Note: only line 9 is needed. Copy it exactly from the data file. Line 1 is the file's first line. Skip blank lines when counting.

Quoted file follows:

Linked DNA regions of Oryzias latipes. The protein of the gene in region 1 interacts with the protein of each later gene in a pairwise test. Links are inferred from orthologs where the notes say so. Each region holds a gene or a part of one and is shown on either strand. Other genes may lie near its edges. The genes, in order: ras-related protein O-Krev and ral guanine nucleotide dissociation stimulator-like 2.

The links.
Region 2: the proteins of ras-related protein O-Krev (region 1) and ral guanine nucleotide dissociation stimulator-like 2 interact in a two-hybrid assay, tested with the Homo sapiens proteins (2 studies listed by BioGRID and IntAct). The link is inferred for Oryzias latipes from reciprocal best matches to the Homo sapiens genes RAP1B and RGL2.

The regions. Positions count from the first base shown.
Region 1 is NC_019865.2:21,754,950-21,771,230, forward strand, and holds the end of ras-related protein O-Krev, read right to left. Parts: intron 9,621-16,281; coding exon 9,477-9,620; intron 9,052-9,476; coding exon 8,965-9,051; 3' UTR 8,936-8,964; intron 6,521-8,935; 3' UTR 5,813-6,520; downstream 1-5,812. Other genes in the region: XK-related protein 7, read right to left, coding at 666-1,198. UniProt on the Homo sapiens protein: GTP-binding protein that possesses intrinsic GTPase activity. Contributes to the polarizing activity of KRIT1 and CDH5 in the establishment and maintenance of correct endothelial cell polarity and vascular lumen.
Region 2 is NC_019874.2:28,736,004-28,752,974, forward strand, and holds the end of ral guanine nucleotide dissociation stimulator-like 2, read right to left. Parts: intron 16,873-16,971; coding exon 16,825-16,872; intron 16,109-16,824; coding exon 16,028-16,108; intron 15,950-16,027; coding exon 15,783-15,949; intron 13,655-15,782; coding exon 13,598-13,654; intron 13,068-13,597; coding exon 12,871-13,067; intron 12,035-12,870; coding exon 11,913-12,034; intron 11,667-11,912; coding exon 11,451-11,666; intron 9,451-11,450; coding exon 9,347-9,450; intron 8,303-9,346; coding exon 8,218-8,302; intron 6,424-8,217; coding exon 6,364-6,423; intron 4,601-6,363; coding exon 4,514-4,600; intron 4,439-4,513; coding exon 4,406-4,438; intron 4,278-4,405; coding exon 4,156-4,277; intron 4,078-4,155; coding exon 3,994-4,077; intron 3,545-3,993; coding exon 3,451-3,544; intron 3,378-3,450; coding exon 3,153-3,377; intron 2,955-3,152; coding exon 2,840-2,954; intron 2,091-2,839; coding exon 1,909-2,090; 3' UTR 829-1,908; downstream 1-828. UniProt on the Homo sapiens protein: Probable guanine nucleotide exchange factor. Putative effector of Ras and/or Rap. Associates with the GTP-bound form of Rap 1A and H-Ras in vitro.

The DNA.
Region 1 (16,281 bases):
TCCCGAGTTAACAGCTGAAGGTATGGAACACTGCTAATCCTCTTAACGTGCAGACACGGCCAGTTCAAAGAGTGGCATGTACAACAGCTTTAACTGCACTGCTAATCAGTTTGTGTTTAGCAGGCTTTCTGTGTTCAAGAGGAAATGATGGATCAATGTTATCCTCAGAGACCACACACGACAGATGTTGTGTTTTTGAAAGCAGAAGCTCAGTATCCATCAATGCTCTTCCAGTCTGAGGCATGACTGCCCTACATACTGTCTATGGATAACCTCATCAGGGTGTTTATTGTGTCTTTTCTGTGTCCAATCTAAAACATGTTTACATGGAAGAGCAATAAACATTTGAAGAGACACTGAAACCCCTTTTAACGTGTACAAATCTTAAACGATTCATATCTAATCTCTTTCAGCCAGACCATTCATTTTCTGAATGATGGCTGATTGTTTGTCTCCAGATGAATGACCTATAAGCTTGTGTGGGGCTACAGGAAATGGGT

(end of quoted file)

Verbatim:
TCCCGAGTTAACAGCTGAAGGTATGGAACACTGCTAATCCTCTTAACGTGCAGACACGGCCAGTTCAAAGAGTGGCATGTACAACAGCTTTAACTGCACTGCTAATCAGTTTGTGTTTAGCAGGCTTTCTGTGTTCAAGAGGAAATGATGGATCAATGTTATCCTCAGAGACCACACACGACAGATGTTGTGTTTTTGAAAGCAGAAGCTCAGTATCCATCAATGCTCTTCCAGTCTGAGGCATGACTGCCCTACATACTGTCTATGGATAACCTCATCAGGGTGTTTATTGTGTCTTTTCTGTGTCCAATCTAAAACATGTTTACATGGAAGAGCAATAAACATTTGAAGAGACACTGAAACCCCTTTTAACGTGTACAAATCTTAAACGATTCATATCTAATCTCTTTCAGCCAGACCATTCATTTTCTGAATGATGGCTGATTGTTTGTCTCCAGATGAATGACCTATAAGCTTGTGTGGGGCTACAGGAAATGGGT